From a beautifully crafted book to an insightful article on design thinking, in this week’s instalment of “I wish I’d written” four more people from our Strategy team tell us about the things they wish they’d written.
I wish I’d written Tree of Codes by Jonathan Safran Foer because… It’s a beautiful and sculptural book, challenging how we read a story by placing greater importance on the way words are presented. Jonathan Safran Foer took his favourite book – The Street of Crocodiles by Bruno Schulz – and cut it to ribbons to craft a new story composed from the words already there. Cut out seven letters from Schulz’s title and you get The Tree of Codes…wish I’d thought of that. - Alice Merrick, Brand Strategist
I wish I’d written Innovation Always Starts With Empathy; Look at Zipcar and Even Apple by Sohrab Vossoughi on Fast Company Design because… As a creative agency our role within the research process can be one filled with tension between what our clients need and what we need. With consumers interests at the centre I believe this article proves that sometimes you have to think outside the box to get under the skin of your user. Especially when we are using the insight as a basis for creative exploration and innovation. Questionnaires and focus groups aren’t always the right approach. It is ever more important to start with empathy. - Rachel Forster, Market Analyst
I wish I’d written Here’s Everything East Londoners Want You To Know from BuzzFeed because… I’m an avid BuzzFeed reader and enjoyed this article on ‘a local’s guide to East London’. I love finding out about new restaurant openings and quirky places to head to, and this is a great little guide on recommendations from locals. – Nicola Oldfield, PA to Group Strategy Partner & Brand Strategy Director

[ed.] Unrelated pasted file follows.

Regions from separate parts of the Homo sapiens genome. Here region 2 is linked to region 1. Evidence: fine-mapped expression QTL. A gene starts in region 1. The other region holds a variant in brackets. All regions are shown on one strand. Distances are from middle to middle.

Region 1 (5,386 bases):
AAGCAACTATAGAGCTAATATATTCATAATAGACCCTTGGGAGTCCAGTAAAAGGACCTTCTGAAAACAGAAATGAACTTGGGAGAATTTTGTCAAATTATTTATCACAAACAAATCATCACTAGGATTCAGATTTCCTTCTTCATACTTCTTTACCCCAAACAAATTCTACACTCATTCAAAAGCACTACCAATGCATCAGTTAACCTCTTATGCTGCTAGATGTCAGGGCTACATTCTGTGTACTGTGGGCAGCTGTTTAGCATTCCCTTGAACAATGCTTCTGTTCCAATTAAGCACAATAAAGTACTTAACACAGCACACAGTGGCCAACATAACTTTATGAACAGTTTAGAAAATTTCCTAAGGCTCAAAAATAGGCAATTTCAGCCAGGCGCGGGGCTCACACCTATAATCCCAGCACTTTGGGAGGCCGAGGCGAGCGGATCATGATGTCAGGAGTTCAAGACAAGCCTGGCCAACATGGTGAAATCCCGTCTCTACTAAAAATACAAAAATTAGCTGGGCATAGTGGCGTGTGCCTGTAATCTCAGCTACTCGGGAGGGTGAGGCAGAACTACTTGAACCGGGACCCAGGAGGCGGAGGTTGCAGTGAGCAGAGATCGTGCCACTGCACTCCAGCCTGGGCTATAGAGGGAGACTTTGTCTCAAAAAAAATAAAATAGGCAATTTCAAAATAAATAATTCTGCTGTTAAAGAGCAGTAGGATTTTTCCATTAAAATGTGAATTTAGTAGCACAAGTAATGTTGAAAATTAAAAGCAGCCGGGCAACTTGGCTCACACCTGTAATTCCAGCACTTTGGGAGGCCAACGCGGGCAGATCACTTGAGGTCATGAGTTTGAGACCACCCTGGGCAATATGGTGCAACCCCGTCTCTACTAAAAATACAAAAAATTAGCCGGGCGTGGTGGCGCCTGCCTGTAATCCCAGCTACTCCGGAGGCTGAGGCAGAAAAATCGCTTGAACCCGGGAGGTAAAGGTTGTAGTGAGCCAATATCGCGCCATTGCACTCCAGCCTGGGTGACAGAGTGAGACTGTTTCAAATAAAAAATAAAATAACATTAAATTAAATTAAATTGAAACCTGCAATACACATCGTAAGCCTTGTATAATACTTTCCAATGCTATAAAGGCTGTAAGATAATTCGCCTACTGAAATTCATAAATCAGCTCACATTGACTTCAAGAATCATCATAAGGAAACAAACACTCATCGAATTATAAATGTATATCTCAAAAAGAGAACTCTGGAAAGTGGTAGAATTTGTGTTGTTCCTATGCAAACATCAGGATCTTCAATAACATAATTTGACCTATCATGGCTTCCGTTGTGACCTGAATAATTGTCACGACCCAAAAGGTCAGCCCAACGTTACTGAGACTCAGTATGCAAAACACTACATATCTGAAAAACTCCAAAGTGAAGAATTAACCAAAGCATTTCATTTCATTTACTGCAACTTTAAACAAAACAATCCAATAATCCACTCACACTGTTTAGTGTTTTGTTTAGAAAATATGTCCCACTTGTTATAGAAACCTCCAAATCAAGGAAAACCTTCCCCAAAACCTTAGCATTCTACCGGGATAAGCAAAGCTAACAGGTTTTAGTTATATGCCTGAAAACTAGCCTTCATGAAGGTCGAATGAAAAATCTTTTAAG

I wish I’d written Opinion: Where can design thinking take us? by Sue Siddal (originally published in Contagious X) because… This short personal account articulates exactly how the application of Design Thinking and Creative Confidence has transformed the potential of how the design industry is seen and can be its most effective in the eyes of clients. I was inspired by why Design Thinking is the next competitive advantage in the book ‘The Design of Business’, the essence of which is captured in this article. Advocating comfort in ambiguity alongside a process with the capability to create disproportional impact because it’s driven by evolving human needs and serving people. – Jane Steel, Senior Innovation Strategist
If you missed it last week, you can catch up on the first “I wish I’d written” here.
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